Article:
22 October 2013

How the world's oceans are being destroyed

Excerpts from an essay published in the Newcastle (NSW) Herald, by a man who recently sailed the western Pacific:
What was missing was the cries of the seabirds which, on all previous similar voyages, had surrounded the boat.  The birds were missing because the fish were missing...  No fish. No birds. Hardly a sign of life at all...

North of the equator, up above New Guinea, the ocean-racers saw a big fishing boat working a reef in the distance.

"All day it was there, trawling back and forth. It was a big ship, like a mother-ship," he said. And all night it worked too, under bright floodlights. And in the morning Macfadyen was awoken by his crewman calling out, urgently, that the ship had launched a speedboat.

"Obviously I was worried. We were unarmed and pirates are a real worry in those waters. I thought, if these guys had weapons then we were in deep trouble." But they weren't pirates, not in the conventional sense, at least. The speedboat came alongside and the Melanesian men aboard offered gifts of fruit and jars of jam and preserves.

"And they gave us five big sugar-bags full of fish," he said. "They were good, big fish, of all kinds. Some were fresh, but others had obviously been in the sun for a while.

"We told them there was no way we could possibly use all those fish. There were just two of us, with no real place to store or keep them. They just shrugged and told us to tip them overboard. That's what they would have done with them anyway, they said.

"They told us that his was just a small fraction of one day's by-catch. That they were only interested in tuna and to them, everything else was rubbish. It was all killed, all dumped. They just trawled that reef day and night and stripped it of every living thing."
The essay goes on to detail seeing evidence of the Japanese tsunami in mid-ocean -
Ivan's brother, Glenn, who boarded at Hawaii for the run into the United States, marvelled at the "thousands on thousands" of yellow plastic buoys. The huge tangles of synthetic rope, fishing lines and nets. Pieces of polystyrene foam by the million. And slicks of oil and petrol, everywhere.

Countless hundreds of wooden power poles are out there, snapped off by the killer wave and still trailing their wires in the middle of the sea...
All of this is anecdotal, of course, but still unbelieveably tragic.  The children of our generation will inherit a world with vastly depleted and damaged oceans, and those living far inland will not be unaffected.


  1. disturbing. very disturbing.

  2. We've been polluting and exploiting the seas for thousands of years treating it like it was eternal and it's bounty without limit, we've been wrong. The sea has often been treated like an exotic and alien environment that doesn't touch us all the time, which is baffling as it is most of the world, it's this detachment that will contribute to the ruin of the world. I know, not very upbeat but I don't see promise of a brighter future in how we treat the largest sewer of our civilization.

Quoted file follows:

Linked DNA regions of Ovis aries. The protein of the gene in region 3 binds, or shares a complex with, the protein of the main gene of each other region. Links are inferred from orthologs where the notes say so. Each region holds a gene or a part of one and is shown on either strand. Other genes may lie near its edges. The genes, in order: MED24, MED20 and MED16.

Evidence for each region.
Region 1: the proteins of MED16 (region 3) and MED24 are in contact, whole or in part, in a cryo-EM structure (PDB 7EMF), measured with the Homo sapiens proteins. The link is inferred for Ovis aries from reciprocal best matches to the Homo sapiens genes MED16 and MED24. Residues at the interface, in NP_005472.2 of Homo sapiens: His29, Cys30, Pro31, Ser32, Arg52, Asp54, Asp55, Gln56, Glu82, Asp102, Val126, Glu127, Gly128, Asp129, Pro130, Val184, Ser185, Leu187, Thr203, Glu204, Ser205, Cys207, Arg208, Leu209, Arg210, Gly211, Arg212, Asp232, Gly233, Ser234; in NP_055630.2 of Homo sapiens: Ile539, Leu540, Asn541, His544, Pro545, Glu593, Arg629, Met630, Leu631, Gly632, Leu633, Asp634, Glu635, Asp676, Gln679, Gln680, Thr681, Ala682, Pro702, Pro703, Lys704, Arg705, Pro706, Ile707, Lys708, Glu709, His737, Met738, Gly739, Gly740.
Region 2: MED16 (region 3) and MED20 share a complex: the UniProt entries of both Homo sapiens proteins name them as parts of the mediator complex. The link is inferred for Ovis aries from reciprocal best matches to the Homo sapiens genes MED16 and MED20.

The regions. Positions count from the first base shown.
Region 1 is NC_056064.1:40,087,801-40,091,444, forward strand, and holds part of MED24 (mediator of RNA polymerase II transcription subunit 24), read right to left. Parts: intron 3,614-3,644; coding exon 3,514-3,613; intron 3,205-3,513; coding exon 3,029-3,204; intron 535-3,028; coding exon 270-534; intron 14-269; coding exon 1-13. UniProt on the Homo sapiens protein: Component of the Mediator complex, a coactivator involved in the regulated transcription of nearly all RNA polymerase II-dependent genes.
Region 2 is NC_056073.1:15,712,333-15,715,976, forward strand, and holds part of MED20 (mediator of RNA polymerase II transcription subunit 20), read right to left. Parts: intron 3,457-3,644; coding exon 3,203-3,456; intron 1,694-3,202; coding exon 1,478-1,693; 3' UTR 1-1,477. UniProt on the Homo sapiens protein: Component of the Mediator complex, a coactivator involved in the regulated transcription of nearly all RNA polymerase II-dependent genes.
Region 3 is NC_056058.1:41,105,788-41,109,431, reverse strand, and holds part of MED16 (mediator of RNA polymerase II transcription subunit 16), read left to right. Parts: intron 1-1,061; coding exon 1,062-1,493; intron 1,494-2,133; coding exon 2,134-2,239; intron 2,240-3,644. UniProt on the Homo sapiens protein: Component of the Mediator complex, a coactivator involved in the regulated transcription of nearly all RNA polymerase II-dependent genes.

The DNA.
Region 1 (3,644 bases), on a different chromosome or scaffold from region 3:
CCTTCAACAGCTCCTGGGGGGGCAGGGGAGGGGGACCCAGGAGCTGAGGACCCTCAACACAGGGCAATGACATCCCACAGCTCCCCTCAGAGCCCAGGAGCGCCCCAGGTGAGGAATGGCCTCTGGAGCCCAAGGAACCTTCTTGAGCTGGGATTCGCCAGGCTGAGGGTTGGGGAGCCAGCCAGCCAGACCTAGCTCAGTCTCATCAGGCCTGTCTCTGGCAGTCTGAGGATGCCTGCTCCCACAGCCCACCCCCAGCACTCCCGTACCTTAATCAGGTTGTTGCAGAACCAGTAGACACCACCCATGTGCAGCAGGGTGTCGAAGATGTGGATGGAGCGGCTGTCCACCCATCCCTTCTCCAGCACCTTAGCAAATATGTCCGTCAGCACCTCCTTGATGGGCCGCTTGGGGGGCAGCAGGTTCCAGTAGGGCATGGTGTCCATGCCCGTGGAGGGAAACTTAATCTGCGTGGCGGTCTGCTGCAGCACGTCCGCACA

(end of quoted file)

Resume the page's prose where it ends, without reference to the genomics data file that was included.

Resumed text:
3. All old news, but a terrible problem and one that gets almost no attention.

  4. And now the lionfish are taking over the Atlantic, eating everything they encounter. They are an "introduced" species and have no natural predators in the Atlantic. I'm glad I'm old and will die soon (well, soon enough) so that I will not have to deal with these problems which are not of my making. I do believe that humankind will be gone before 2100.

    1. It'll be us and our vermin until thereks no air left to breath, humankind will see 2100 and beyond, we'll ride this planet hard and leave nothing.

  5. My brother I recently sailed his boat across the Coral Sea from Vanuatu to Australia. (which is the western Pacific Ocean). Took 7 days. We trolled the whole time and caught zero fish. In 7 days I saw exactly one fish, a large 12 foot shark. He probably came over to check us out to see if we were edible since there was nothing else to eat around.

    I have never in my life done blue water crossings without catching something. Usually we catch 2 to 4 fish a day, which gives us dinner. It made me very sad.

    I didn't see the trawlers described. But something has wiped out all life from that part of the ocean.

    1. Wow, I really hate to hear confirmation like that. But thank you for posting the information, Ron.


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